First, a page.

Timothy came from a mixed (Jew/Gentile) marriage. His godly mother Eunice was Jewish and his pagan father a Greek. They lived in the pagan town of Lystra (cf. Acts 16:1; 2 Timothy 1:5). Most think that Timothy was converted while a boy during Paul’s first missionary journey, when the apostle was almost stoned to death in Lystra (Acts 14:8–23; cf. 2 Timothy 3:11).
Paul was delighted with young Timothy and added him to his entourage, possibly as a replacement for John Mark. It was a good choice, apparently confirmed through prophetic utterances by Paul’s associates. Timothy was gifted for ministry through the laying on of hands (1 Timothy 1:18; 4:14) and was circumcised, so as not to hinder ministry among Jews, thus becoming a lifelong member of the missionary task force.
When this first letter was written to him, he was still young because Paul advised him, “Let no one despise you for your youth” (1 Timothy 4:12 ESV), and in 2 Timothy he warned him, “Flee youthful passions” (2 Timothy 2:22 ESV). John Stott calculates that he was in his mid-thirties. Not only was Timothy young, he was also timid. So Paul says to him, “For God gave us a spirit not of fear” (2 Timothy 1:7 ESV). Earlier he had encouraged the Corinthians, “When Timothy comes, see that you put him at ease among you, for he is doing the work of the Lord, as I am” (1 Corinthians 16:10 ESV). “Timid Timothy” needed encouragement.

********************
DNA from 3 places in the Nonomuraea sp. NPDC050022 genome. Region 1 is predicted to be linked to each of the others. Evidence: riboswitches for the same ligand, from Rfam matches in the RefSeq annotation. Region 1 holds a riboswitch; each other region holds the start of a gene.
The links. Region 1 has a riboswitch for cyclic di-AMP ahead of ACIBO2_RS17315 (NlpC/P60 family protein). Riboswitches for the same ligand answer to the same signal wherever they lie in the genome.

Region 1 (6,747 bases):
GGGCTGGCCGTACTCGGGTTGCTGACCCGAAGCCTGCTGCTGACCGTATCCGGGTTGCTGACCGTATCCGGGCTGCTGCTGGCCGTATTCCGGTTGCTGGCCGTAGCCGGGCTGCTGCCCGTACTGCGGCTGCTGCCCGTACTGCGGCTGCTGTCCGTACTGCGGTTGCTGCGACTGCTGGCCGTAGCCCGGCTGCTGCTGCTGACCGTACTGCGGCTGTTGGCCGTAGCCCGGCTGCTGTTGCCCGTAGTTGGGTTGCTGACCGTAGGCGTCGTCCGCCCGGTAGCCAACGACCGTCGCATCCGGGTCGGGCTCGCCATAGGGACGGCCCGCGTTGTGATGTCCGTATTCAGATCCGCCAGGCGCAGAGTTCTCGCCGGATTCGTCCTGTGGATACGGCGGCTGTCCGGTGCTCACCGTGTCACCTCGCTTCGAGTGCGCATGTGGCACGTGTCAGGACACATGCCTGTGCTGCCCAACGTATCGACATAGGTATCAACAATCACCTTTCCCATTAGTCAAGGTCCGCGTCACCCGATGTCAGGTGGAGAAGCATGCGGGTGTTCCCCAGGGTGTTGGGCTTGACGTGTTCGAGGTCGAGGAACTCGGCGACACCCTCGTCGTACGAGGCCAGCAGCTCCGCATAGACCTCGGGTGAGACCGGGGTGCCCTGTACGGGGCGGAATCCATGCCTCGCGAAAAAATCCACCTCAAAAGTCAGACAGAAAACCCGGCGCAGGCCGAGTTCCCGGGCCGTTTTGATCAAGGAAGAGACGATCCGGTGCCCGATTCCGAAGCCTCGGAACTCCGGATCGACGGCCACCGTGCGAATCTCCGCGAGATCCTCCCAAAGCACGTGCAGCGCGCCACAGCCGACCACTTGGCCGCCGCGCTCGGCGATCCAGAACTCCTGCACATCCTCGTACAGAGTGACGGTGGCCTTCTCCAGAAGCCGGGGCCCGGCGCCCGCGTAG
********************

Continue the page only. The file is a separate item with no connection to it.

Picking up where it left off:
Timothy also appears to have had a fragile constitution and nagging stomach problems, for which Paul advised, “No longer drink only water, but use a little wine for the sake of your stomach and your frequent ailments” (1 Timothy 5:23 ESV). So we conclude that Timothy, by nature, was not a missionary commando—a C. T. Studd or a “Dr. Livingston, I presume.” And this is probably why we find him so endearing. He is one of us. He does not intimidate anyone. He is so un-Paul!
Yet Paul loved him affectionately. The appellation “Timothy, my true child in the faith” appears to contain a double balm, gently assuaging the fact that Timothy was regarded as illegitimate by Jewish law, while also affirming the spiritual legitimacy of Timothy’s own faith—“my true child in the faith.” The church was meant to recognize in Paul’s affection the stamp of approval, particularly in light of the difficulties Timothy was facing. Paul’s other letters also reflect the beautiful depth of his affection for his shy, sometimes frail disciple. To the Corinthians he wrote, “I sent you Timothy, my beloved and faithful child in the Lord” (1 Corinthians 4:17 ESV). And to the Philippians he said of Timothy, “As a son with his father he has served with me in the gospel” (Philippians 2:22 ESV). And to Timothy himself he would poignantly write at the beginning of his next letter, “As I remember your tears, I long to see you, that I may be filled with joy” (2 Timothy 1:4 ESV). How heartening Paul’s words were to his reluctant successor.
And Timothy did well. We do not know exactly how it all worked out in Ephesus, but we can be sure he faithfully carried out his duties. We know he was Paul’s faithful cohort to the end, through thick and thin. We also know that Timothy himself became a prisoner for a time (cf. Hebrews 13:23). And we know he was mightily used by God. Oswald Chambers could well have had Timothy in mind when he wrote:
God can achieve his purpose either through the absence of human power and resources, or the abandonment of reliance on them. All through history God has chosen and used nobodies, because their unusual dependence on him made possible the unique display of his power and grace. He chose and used somebodies only when they renounced dependence on their natural abilities and resources.
. . .
 “Man’s Weakness—God’s Strength,” Missionary Crusader (December 1964), p. 7.